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1.
Figure 3

Figure 3. From: Suppression of autophagy permits successful enzyme replacement therapy in a lysosomal storage disorder--murine Pompe disease.

Effect of ERT on glycogen clearance in skeletal muscle of GAA−/− and MLCcre:Atg7F/F:GAA−/− mice. (A) Quantitation of glycogen levels in gastrocnemius (fast) muscle from GAA−/−, MLCcre:Atg7F/F:GAA−/− and HS Acre:Atg5F/F:GAA−/− mice before and after ERT (values are mean ± sd.; n = 18−33 for the untreated mice and n = 9−14 for the treated mice). (B) PAS-stained sections (shown in black/white) of gastrocnemius muscle from 4 month-old mice. (C) Immunostaining of single psoas (fast) fibers stained for LAMP-1 (green) and LC3 (red) from 4 month-old ERT-treated GAA−/− and MLCcre:Atg7F/F:GAA−/− mice. Comparison of the lower part with that of Figure 1D shows the shrinking of lysosomes after ERT. Bar: 20 microns.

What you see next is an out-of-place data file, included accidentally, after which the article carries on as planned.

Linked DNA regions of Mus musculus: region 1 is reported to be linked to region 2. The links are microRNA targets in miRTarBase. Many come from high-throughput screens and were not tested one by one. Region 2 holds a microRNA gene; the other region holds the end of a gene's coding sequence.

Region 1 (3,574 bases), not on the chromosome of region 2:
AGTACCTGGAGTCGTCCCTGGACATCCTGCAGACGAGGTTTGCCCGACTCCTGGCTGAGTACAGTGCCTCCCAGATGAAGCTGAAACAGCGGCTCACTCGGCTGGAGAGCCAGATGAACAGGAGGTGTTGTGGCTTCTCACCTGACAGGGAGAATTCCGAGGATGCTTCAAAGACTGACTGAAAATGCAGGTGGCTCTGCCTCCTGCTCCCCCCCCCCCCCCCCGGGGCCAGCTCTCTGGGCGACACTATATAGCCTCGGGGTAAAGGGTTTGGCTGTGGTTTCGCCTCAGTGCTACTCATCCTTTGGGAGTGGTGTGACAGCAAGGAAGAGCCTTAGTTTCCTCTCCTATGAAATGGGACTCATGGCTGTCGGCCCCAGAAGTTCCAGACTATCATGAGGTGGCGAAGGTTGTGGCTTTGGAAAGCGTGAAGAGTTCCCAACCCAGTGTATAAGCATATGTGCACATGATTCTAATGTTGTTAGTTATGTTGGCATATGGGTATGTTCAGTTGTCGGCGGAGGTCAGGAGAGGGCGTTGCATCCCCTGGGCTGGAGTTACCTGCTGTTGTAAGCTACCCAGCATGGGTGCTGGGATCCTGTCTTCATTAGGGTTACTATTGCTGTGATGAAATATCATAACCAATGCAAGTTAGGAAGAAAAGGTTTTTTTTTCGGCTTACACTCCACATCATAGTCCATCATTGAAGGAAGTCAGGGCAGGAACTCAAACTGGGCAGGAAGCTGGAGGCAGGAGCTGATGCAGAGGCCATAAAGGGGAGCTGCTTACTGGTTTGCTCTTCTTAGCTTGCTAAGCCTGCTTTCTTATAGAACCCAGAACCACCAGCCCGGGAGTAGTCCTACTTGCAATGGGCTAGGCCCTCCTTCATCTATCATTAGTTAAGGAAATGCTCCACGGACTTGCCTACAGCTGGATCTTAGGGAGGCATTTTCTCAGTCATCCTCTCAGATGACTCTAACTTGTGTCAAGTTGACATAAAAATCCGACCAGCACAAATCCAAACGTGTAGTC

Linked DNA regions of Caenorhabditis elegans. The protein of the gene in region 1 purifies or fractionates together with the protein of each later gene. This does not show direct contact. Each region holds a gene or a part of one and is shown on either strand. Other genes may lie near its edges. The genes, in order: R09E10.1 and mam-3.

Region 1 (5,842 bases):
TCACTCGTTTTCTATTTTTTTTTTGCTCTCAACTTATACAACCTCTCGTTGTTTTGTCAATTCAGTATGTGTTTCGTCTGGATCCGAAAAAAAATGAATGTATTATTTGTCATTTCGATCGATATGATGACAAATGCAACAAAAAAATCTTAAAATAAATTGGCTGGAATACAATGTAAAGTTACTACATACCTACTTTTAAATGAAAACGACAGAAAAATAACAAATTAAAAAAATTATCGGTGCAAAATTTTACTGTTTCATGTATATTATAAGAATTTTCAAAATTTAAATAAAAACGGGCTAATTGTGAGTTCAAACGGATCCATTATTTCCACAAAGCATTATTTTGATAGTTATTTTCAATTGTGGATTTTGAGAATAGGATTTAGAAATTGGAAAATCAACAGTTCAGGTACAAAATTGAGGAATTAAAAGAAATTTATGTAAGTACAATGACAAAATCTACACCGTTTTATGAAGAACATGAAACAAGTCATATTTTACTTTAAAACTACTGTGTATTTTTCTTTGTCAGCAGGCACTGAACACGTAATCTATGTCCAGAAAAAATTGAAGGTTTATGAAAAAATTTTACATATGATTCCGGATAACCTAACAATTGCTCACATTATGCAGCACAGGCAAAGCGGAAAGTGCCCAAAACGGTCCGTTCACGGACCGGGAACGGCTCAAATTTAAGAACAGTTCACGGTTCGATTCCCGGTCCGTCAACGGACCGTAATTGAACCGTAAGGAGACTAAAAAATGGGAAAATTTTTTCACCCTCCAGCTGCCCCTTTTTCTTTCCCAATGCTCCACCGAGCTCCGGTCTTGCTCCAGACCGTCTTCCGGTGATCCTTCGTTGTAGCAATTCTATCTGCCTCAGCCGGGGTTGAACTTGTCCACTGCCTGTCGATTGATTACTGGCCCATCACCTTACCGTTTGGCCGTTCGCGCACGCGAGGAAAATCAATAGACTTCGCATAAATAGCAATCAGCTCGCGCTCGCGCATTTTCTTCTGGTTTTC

Nina Raben, et al. Autophagy. 2010 November 16;6(8):1078-1089.
2.
Figure 5

Figure 5. From: Suppression of autophagy permits successful enzyme replacement therapy in a lysosomal storage disorder--murine Pompe disease.

Increase in the levels of Beclin 1 and changes in the phosphorylation status of GSK-3β and glycogen synthase (GS) in muscle from GAA−/− mice. Western blot of protein lysates from gastrocnemius (fast) muscles derived from WT and GAA−/− mice with the indicated antibodies. (A) Upregulation of Beclin 1 indicates that basal autophagy in GAA−/− is induced. (B and C) A markedly decreased phosphorylation (activation) of GSK-3β (on Ser9) is observed in muscle from GAA−/− mice without changes in the amount of total GSK-3β. (D) Increased phosphorylation (inactivation) of GS is shown with anti-phospho-GS antibody (top part) and by an upward shift on the gel with anti-GS antibody. Images shown are representative blots from at least four samples.